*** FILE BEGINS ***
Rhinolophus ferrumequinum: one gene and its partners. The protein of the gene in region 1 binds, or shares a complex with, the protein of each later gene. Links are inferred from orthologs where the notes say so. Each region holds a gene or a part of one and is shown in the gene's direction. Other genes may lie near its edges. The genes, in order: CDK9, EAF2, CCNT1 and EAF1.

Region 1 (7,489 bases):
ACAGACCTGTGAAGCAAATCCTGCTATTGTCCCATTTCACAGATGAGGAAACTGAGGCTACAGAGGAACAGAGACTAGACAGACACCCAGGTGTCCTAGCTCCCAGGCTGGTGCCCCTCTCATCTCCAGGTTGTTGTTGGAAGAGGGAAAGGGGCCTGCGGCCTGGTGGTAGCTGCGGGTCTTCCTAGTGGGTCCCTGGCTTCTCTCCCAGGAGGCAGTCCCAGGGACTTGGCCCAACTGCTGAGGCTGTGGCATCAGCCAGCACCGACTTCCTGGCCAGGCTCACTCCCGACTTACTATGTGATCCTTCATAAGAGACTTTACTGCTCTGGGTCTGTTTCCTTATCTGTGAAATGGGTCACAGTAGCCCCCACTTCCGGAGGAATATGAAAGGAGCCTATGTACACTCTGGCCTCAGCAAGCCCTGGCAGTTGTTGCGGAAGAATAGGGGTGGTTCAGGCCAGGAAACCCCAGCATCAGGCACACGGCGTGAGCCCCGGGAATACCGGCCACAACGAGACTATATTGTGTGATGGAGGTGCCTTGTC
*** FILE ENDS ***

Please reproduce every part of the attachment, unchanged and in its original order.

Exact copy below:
Rhinolophus ferrumequinum: one gene and its partners. The protein of the gene in region 1 binds, or shares a complex with, the protein of each later gene. Links are inferred from orthologs where the notes say so. Each region holds a gene or a part of one and is shown in the gene's direction. Other genes may lie near its edges. The genes, in order: CDK9, EAF2, CCNT1 and EAF1.

Region 1 (7,489 bases):
ACAGACCTGTGAAGCAAATCCTGCTATTGTCCCATTTCACAGATGAGGAAACTGAGGCTACAGAGGAACAGAGACTAGACAGACACCCAGGTGTCCTAGCTCCCAGGCTGGTGCCCCTCTCATCTCCAGGTTGTTGTTGGAAGAGGGAAAGGGGCCTGCGGCCTGGTGGTAGCTGCGGGTCTTCCTAGTGGGTCCCTGGCTTCTCTCCCAGGAGGCAGTCCCAGGGACTTGGCCCAACTGCTGAGGCTGTGGCATCAGCCAGCACCGACTTCCTGGCCAGGCTCACTCCCGACTTACTATGTGATCCTTCATAAGAGACTTTACTGCTCTGGGTCTGTTTCCTTATCTGTGAAATGGGTCACAGTAGCCCCCACTTCCGGAGGAATATGAAAGGAGCCTATGTACACTCTGGCCTCAGCAAGCCCTGGCAGTTGTTGCGGAAGAATAGGGGTGGTTCAGGCCAGGAAACCCCAGCATCAGGCACACGGCGTGAGCCCCGGGAATACCGGCCACAACGAGACTATATTGTGTGATGGAGGTGCCTTGTC